3.1 Effect on the Stress–Strain Behavior of Soil

Figures 1 and 2 represents the stress–strain behavior of fiber-reinforced soil for different lengths of fiber at low confining pressure (49 kPa) and high confining pressure (98 kPa) relatively, for the soil specimen with relative density of 80%, and fiber content of 4%. In the case of low confining pressure (49 kPa), stress–stain behavior of fiber-reinforced soil (Fig. 1) is showing stress drop after peak stress, which is similar to strain softening behavior. Stress drop is more in case of longer fiber, while in case of short fiber the behavior of fiber-reinforced soil is similar to the unreinforced sand, where stress drop is less. But in the case of high confining pressure (392 kPa), the soil is showing strain hardening behavior (Fig. 2) where material deforms at an approximately constant deviator stress after reaching the peak. Stress–strain behavior for all sizes of fiber is approaching toward asymptotic state. It can also be noted that improvement due to fiber reinforcement with respect to unreinforced soil is more in the case of low confining pressure. For example in case of fiber length of 40 mm improvement in peak stress is three times with respect to unreinforced soil at confining pressure of 49 kPa (Fig. 1), but in the case of high confining pressure of 392 kPa (Fig. 2), the improvement in the peak stress for fiber-reinforced soil is around 1.5 times of peak stress of unreinforced soil. It indicates that due to the increase in the confining pressure, reinforcing the action of fiber has suppressed. A similar type of behavior is found for the loose soil (Figs. 3 and 4).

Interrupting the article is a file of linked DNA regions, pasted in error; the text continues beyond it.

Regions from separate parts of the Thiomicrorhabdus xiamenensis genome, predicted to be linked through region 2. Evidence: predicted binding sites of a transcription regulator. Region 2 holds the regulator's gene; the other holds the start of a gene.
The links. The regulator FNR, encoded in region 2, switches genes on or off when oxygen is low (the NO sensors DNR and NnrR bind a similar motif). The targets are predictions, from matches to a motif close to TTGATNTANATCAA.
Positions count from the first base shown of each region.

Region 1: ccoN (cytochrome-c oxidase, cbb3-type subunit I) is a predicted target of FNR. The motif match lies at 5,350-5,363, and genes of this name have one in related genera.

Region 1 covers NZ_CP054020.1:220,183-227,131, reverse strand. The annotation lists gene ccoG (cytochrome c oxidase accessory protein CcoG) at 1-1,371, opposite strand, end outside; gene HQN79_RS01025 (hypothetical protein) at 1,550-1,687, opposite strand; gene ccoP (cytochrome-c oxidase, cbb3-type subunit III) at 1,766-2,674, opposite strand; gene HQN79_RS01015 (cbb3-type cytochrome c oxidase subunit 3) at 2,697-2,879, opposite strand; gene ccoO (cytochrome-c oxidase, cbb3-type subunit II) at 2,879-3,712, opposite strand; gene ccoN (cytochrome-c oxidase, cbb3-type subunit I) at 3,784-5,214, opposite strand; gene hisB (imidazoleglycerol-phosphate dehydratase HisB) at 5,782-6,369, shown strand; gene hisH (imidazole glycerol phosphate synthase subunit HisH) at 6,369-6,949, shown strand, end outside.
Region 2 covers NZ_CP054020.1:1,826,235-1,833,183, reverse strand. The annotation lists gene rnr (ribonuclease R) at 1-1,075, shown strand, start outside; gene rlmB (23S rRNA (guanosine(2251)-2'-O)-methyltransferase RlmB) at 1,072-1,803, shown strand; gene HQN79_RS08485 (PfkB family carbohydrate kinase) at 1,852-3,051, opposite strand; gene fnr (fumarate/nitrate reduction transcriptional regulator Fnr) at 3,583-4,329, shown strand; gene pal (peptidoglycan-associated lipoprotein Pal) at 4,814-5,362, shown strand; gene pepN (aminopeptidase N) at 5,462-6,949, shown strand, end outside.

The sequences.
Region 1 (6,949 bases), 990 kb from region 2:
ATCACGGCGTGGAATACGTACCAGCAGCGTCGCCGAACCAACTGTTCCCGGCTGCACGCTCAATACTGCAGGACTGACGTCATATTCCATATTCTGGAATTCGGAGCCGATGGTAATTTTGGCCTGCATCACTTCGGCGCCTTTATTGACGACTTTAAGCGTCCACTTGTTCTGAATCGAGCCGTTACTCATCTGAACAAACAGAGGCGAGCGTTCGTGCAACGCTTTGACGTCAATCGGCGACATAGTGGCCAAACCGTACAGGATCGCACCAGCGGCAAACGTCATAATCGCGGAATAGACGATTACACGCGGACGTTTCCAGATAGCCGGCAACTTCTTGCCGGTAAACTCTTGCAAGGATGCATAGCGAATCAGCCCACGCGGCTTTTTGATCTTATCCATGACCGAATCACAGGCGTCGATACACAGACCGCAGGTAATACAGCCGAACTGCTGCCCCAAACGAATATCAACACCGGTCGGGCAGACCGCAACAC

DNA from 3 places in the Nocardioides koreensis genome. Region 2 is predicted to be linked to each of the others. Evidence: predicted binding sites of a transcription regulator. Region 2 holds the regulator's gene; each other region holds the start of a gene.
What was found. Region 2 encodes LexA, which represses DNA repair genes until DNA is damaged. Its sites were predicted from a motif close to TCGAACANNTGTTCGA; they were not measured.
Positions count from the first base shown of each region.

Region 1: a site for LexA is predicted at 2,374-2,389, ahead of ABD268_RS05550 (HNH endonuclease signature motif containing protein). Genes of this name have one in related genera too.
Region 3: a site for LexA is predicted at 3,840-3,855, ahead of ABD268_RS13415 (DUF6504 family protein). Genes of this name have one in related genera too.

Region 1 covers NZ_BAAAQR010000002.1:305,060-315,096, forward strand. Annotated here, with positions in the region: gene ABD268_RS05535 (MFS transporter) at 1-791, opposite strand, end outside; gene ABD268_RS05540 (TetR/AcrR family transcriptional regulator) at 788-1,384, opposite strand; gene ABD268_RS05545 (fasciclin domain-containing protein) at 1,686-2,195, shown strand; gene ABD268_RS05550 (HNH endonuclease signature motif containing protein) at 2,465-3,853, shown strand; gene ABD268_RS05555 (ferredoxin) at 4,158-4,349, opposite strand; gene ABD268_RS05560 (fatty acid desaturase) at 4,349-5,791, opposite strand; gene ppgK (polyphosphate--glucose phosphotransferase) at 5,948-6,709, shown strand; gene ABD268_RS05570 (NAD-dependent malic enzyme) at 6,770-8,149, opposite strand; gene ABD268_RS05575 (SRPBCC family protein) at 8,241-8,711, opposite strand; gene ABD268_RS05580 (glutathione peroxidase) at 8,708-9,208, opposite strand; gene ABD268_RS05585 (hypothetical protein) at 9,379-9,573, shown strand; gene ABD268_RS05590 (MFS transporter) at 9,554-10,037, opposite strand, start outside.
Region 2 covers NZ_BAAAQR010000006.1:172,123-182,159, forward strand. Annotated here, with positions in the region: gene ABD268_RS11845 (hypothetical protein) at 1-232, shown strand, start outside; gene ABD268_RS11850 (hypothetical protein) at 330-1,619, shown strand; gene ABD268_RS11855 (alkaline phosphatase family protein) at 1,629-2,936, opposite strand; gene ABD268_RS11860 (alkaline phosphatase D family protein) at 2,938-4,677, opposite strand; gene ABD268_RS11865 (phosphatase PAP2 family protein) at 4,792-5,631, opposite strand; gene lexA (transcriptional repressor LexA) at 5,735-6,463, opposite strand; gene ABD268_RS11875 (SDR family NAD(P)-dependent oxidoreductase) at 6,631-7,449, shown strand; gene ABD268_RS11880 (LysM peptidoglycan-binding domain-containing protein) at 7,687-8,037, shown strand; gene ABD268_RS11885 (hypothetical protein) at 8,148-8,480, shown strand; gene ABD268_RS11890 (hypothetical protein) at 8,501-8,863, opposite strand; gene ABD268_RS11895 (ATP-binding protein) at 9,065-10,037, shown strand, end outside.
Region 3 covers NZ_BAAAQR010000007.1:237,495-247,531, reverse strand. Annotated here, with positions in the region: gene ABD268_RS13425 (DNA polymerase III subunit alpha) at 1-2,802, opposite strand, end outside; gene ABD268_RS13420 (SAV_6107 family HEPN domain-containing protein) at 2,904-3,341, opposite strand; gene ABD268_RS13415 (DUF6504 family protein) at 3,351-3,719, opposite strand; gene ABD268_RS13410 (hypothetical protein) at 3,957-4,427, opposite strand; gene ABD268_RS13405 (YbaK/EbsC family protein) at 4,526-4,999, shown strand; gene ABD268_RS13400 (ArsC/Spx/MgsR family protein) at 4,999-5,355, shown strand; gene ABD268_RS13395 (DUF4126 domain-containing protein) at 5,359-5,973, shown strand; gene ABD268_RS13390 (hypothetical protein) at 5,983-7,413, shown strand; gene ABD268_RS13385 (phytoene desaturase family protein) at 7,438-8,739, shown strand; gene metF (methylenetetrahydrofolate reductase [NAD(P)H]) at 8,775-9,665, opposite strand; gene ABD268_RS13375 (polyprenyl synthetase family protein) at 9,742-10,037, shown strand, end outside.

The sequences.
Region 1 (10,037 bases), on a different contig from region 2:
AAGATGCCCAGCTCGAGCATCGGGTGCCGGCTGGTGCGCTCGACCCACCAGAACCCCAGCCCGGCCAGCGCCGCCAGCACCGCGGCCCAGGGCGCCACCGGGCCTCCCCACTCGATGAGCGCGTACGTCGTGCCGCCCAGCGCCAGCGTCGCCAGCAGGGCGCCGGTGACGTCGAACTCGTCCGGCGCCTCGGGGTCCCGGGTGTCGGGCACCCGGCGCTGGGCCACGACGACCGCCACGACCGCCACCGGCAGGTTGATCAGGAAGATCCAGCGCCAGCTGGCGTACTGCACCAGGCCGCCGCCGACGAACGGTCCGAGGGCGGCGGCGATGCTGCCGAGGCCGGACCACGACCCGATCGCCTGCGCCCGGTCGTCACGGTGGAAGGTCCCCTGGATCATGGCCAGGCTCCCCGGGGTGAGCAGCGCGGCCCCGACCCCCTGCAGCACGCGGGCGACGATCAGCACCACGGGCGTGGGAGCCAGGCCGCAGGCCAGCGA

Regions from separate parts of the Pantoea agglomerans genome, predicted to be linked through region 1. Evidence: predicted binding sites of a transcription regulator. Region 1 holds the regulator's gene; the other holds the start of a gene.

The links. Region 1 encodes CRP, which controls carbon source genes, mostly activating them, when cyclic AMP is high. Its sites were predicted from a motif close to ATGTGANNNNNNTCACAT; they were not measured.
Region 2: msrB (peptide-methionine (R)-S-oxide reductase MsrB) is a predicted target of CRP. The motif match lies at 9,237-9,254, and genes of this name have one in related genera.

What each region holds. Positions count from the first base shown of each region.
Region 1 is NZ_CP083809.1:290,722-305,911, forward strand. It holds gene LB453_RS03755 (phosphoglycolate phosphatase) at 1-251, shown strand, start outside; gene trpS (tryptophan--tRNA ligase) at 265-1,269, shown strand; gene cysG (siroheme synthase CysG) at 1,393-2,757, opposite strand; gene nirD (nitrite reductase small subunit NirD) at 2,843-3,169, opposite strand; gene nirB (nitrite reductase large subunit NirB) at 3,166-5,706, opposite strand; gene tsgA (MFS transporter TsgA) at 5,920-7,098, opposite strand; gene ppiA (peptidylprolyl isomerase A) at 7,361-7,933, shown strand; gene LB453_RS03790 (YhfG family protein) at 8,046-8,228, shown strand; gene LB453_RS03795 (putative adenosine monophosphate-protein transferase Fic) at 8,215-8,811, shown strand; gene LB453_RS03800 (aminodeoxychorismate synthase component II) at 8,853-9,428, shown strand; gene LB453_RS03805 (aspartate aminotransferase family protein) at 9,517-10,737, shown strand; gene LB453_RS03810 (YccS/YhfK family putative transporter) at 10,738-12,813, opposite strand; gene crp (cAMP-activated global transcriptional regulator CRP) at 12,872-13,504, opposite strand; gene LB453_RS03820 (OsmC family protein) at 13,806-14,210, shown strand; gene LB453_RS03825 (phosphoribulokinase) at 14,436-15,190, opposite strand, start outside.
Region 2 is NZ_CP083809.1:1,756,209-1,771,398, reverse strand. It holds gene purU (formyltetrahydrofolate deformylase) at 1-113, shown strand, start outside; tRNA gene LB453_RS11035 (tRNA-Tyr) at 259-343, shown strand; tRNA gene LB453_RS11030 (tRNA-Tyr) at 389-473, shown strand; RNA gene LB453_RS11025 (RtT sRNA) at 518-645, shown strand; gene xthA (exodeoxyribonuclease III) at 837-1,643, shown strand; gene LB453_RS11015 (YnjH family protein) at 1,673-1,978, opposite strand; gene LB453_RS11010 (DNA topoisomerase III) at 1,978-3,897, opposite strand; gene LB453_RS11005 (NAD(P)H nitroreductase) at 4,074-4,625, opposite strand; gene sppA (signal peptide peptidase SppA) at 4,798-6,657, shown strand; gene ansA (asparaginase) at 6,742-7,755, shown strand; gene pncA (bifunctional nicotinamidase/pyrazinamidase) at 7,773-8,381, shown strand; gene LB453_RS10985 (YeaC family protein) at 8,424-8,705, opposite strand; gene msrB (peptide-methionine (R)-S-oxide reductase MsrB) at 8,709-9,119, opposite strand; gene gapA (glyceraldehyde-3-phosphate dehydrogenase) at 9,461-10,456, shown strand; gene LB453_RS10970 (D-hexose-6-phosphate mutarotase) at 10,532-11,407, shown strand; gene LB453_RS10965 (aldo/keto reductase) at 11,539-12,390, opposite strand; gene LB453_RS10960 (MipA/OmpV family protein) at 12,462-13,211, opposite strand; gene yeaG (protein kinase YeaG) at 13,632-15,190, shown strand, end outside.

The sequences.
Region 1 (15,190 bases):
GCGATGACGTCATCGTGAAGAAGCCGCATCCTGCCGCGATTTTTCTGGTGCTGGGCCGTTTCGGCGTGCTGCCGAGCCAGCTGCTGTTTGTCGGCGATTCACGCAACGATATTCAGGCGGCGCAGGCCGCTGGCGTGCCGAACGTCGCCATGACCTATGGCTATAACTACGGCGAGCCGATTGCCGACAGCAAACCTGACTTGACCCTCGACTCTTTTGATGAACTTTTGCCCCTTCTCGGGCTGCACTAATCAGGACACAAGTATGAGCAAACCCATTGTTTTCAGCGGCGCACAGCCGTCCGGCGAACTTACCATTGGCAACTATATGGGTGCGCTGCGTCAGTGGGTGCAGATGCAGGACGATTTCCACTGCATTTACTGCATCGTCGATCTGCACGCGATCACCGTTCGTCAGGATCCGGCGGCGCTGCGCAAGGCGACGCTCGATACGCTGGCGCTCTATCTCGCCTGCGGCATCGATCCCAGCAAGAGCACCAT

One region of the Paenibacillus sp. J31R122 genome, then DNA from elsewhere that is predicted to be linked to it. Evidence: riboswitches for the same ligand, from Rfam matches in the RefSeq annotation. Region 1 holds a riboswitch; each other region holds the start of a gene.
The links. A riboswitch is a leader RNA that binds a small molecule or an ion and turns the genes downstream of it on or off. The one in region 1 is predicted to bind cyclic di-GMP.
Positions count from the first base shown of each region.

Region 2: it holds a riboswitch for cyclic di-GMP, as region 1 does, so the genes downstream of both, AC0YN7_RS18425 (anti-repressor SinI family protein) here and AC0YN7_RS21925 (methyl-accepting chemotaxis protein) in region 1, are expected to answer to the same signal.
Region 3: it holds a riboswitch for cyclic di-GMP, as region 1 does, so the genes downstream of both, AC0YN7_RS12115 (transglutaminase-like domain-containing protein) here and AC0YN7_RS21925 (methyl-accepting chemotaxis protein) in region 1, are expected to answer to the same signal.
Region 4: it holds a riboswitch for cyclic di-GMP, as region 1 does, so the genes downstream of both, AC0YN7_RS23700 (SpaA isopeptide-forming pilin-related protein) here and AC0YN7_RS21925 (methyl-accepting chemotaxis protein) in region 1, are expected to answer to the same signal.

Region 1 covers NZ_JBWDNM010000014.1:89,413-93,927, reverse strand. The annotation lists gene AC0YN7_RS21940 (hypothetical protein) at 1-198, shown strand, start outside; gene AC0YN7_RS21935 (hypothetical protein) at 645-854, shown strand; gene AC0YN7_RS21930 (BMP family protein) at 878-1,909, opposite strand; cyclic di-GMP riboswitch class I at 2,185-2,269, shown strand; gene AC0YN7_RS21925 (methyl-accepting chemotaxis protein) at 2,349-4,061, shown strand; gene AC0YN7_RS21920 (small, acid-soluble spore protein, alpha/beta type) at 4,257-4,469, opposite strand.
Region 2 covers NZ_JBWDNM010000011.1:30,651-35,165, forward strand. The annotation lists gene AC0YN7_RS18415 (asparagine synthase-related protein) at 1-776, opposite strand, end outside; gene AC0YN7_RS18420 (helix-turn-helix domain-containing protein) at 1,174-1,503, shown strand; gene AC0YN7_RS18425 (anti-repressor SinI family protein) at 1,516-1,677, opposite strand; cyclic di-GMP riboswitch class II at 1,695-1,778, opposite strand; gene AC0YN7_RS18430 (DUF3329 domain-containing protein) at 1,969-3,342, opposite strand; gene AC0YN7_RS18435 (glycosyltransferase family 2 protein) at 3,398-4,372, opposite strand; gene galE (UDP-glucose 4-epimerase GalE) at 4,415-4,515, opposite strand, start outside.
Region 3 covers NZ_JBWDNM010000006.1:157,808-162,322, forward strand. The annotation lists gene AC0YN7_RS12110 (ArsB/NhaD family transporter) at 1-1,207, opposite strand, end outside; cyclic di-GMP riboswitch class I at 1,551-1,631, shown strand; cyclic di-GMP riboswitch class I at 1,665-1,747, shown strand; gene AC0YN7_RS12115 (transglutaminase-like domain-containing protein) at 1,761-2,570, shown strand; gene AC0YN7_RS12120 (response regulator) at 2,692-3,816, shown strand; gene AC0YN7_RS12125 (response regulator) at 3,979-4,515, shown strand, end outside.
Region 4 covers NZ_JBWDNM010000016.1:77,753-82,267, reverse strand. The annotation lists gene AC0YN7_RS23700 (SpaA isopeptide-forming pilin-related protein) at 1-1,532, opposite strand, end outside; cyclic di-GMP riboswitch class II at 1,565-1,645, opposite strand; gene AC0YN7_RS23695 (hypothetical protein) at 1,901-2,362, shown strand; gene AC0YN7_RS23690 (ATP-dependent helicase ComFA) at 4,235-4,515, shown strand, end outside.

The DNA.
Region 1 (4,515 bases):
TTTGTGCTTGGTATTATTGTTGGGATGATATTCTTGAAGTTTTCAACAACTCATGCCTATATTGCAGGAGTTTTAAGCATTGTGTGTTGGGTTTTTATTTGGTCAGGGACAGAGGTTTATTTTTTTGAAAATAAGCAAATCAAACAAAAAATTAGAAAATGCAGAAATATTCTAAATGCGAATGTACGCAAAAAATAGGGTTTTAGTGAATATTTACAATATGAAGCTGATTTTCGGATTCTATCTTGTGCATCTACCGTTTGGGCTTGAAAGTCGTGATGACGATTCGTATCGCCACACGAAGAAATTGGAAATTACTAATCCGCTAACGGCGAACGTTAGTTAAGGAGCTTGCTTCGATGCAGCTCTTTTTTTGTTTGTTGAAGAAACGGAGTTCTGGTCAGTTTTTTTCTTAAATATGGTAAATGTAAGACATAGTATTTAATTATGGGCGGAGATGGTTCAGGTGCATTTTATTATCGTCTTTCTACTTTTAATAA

Fig. 1

Stress–strain behavior of fiber-reinforced soil (Dr = 80%, fc = 4%, σ3 = 49 kPa)

Fig. 2

Stress–strain behavior of fiber-reinforced soil (Dr = 80%, fc = 4%, σ3 = 392 kPa)

Fig. 3

Stress–strain behavior of fiber-reinforced soil (Dr = 30%, fc = 2%, σ3 = 49 kPa)

Fig. 4

Stress–strain behavior of fiber-reinforced soil (Dr = 30%, fc = 2%, σ3 = 392 kPa)

3.2 Effect on the Principal Stress Ratio at Failure